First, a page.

CINCINNATI (AP) — First place in the AFC East. A record that's tied for second-best in the NFL. A defense that's stingier than any other in Bills history so far.
It's been quite a start for Buffalo, which heads to Cincinnati to face a team that can bring the Bills back to earth or land with a thud of its own.
The Bills (3-1) need another shutdown performance from their defense Sunday at Paul Brown Stadium to show they're more than a one-month wonder. Cincinnati (1-3) is showing signs of getting its act together under a new offensive coordinator.
The Bengals need this one far more desperately.
Two teams — the Dolphins and the Giants — started 2-3 last season and reached the playoffs. A victory Sunday would give the Bengals hope of climbing out of their early hole, though there's no room for error. A loss would send them into their bye week knowing they're pretty much finished.
"We need to find a way to win this one," quarterback Andy Dalton said. "This one is important."
For the Bills, a win on the road against a desperate team would provide evidence than they're more than an early blip in the long NFL season. Many fans are still wondering: Why are these guys in first place? And how did their defense get to be so good overnight?
"We're, like you said, kind of the motley crew," defensive end Eddie Yarbrough said. "We definitely embrace that. And hey, some of us are the guys that nobody wanted, but we're making statements and we're out here to prove people wrong, so (we're) excited for the opportunity."
Buffalo's offense hasn't done much, failing to gain 300 yards in any of the past three games. A redesigned defense has made the difference. Sean McDermott became head coach after six seasons as Carolina's defensive coordinator and switched from Rex Ryan's 3-4 to a 4-3 alignment.
It's working beautifully. The Bills have held their first four opponents to 17 points or fewer for the first time in their history. With a victory Sunday, McDermott would become the first coach in team history to win four of his first five games.
Some things to watch at Paul Brown Stadium:
The Bengals and Bills are common foes, playing for the third straight season and the fourth time in the past five. They're also bookends in NFL lore for postseason futility. Buffalo has failed to reach the playoffs 17 straight seasons, the longest active streak among North America's four major pro sports. Cincinnati hasn't won a playoff game since the 1990 season, the sixth-longest drought in NFL history.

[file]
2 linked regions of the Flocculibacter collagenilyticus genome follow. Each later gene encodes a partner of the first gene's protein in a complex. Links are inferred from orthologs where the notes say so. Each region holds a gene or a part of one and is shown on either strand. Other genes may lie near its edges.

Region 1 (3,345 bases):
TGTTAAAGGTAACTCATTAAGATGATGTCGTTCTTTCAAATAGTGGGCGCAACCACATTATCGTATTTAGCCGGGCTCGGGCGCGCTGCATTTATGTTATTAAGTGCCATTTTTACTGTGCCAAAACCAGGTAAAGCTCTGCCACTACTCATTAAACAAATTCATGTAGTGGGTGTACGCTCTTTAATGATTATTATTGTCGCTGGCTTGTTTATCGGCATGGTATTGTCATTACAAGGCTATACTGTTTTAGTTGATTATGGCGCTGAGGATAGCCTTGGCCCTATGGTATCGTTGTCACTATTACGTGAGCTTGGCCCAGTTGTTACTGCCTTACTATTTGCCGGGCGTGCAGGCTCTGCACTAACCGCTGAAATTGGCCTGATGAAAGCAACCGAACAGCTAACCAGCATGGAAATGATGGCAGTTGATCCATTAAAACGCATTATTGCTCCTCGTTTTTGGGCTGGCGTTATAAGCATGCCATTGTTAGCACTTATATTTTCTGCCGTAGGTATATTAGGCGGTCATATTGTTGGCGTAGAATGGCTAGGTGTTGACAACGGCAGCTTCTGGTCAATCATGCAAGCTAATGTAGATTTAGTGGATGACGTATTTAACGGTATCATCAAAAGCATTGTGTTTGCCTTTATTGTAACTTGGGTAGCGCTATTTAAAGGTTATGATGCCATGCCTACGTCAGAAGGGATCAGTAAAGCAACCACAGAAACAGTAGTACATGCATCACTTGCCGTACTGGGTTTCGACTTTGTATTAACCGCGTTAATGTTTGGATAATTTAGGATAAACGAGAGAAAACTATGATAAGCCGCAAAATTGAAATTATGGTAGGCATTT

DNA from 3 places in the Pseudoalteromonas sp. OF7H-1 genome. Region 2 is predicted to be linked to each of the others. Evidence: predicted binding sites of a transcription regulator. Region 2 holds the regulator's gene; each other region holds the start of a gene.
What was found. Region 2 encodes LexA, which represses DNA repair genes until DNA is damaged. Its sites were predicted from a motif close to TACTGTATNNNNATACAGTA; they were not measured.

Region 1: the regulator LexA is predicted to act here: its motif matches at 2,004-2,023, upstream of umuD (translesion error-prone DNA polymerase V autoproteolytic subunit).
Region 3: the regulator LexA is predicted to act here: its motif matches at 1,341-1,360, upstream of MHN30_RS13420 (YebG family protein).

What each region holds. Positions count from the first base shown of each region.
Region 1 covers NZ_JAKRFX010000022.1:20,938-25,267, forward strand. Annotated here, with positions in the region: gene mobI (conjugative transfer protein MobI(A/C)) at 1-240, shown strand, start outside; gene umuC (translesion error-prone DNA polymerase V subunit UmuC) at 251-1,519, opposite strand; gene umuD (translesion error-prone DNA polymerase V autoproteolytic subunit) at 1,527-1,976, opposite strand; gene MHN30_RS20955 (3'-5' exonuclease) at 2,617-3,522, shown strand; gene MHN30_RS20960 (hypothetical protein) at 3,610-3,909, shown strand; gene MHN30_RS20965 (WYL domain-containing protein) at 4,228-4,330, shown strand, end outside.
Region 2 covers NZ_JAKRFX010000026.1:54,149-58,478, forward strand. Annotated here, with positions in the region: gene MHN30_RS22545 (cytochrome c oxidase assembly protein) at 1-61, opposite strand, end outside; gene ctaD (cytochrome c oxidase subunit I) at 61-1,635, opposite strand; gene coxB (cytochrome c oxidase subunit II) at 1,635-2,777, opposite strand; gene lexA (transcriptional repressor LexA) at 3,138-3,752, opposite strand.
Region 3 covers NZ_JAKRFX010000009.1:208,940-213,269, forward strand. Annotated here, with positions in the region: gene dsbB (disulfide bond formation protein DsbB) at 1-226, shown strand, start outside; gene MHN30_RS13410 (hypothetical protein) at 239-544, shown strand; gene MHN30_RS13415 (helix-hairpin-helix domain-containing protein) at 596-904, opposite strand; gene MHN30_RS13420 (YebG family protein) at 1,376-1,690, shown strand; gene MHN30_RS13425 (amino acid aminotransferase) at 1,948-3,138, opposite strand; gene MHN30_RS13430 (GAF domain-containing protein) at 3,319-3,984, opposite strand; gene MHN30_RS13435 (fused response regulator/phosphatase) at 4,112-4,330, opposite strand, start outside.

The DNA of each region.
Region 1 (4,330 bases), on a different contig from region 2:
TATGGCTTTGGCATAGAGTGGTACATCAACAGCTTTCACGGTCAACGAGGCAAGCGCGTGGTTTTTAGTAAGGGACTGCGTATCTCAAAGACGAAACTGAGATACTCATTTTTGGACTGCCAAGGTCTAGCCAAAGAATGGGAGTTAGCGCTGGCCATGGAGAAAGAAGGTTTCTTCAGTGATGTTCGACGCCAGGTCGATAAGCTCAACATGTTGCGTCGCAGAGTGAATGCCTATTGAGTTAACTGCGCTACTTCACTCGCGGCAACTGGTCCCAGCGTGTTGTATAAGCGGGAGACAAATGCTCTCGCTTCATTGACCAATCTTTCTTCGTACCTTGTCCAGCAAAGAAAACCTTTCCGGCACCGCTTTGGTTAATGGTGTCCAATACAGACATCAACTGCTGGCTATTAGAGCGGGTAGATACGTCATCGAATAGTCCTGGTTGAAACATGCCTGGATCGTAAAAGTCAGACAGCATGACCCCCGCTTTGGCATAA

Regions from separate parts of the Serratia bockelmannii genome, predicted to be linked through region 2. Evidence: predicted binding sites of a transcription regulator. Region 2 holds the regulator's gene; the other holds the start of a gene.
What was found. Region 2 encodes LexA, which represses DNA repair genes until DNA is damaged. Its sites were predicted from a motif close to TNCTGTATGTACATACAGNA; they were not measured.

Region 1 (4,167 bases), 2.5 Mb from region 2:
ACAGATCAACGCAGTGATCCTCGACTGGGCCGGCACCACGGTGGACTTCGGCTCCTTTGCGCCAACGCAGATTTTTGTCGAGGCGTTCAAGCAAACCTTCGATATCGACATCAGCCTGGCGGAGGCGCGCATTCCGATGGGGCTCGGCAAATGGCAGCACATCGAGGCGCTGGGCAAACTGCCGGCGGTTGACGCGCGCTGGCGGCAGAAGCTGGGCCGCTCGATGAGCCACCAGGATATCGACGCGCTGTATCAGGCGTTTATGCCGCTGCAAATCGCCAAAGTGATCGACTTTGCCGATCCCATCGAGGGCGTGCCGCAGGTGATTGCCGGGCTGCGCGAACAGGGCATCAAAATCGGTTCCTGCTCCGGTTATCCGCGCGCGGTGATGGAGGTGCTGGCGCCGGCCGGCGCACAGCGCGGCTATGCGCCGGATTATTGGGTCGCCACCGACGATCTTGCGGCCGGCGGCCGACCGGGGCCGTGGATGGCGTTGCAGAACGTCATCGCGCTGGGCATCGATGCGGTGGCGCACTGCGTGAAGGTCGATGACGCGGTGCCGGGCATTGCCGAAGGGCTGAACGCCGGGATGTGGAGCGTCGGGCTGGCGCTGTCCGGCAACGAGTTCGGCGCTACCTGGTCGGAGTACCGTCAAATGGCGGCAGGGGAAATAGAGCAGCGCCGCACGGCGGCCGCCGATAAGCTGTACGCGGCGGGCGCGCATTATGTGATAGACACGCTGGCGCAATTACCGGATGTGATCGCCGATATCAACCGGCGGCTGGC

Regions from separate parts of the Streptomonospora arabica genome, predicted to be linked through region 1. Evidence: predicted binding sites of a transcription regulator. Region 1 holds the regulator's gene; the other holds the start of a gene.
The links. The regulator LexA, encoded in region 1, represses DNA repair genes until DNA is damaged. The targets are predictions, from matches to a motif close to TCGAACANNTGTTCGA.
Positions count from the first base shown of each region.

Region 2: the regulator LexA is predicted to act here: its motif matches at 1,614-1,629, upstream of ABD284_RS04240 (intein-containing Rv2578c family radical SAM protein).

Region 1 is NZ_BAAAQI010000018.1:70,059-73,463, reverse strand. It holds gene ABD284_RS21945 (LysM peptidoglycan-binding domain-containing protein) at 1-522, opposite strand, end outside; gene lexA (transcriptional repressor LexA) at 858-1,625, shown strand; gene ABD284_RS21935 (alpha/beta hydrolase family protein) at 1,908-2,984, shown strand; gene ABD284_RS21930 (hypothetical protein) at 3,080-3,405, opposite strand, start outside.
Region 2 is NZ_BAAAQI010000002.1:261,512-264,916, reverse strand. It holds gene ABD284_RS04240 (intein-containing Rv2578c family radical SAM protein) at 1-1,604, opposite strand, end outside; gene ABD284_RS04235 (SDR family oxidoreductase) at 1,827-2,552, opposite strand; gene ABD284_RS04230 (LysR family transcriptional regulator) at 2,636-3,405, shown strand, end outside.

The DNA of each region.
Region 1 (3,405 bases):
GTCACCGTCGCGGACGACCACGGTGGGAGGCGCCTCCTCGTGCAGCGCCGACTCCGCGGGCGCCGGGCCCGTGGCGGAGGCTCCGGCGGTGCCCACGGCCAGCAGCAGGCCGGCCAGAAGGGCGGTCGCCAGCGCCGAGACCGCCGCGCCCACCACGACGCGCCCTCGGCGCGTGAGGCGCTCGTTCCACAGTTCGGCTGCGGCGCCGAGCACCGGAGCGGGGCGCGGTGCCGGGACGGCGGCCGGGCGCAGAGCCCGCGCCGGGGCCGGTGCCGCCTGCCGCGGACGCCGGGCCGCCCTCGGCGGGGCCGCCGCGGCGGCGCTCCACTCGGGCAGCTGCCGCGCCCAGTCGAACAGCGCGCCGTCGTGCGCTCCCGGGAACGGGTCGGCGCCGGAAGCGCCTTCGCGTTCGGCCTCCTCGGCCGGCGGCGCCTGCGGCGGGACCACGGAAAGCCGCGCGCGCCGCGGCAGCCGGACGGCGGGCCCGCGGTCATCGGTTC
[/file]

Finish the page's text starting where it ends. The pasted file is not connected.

LeSean McCoy ran for 110 yards in the Bills' season-opening win over the Jets, but has been held to 9, 21 and 76 yards rushing in the past three. Since 2010, McCoy leads the NFL with 34 100-yard rushing games. The Bills have been using play-action fakes to McCoy with success, but haven't been able to get the running game together.
"Getting Shady going is definitely something that we are going to continue to be persistent about," quarterback Tyrod Taylor said.
ALSO RUNNING IN PLACE
While the Bengals' passing game took a major upturn when Bill Lazor was promoted to offensive coordinator — Dalton threw four touchdown passes against Cleveland — their running game remains stuck. They're averaging only 3.3 yards per carry and will make the running game their next point of emphasis.
"We could run it 70 times a game," coach Marvin Lewis said. "I'd be happy with that."
DEPLETED BUFFALO OFFENSE
While the Bills' defense leads the NFL by allowing only 13.5 points per game, the Bengals rank third at 16.8 points allowed per game. And Buffalo will be missing top receiver Jordan Matthews for several weeks because of a broken right thumb. The Bills' passing game ranks second-to-last in the league, and they have yet to score in the first quarter of a game.
"Definitely something that we have to be better at, coming out and starting faster, getting those points on the board," Taylor said. "It's been limited possessions a couple of those games, but we have to be better at that."
Cincinnati's offensive line struggled in the first two games with Cedric Ogbuehi and Jake Fisher starting at tackle. Veteran Andre Smith has been moved into an rotation at tackle — he shares plays on both sides of the line during games — and the blocking has improved enough that Cincinnati plans to stick with the unusual arrangement.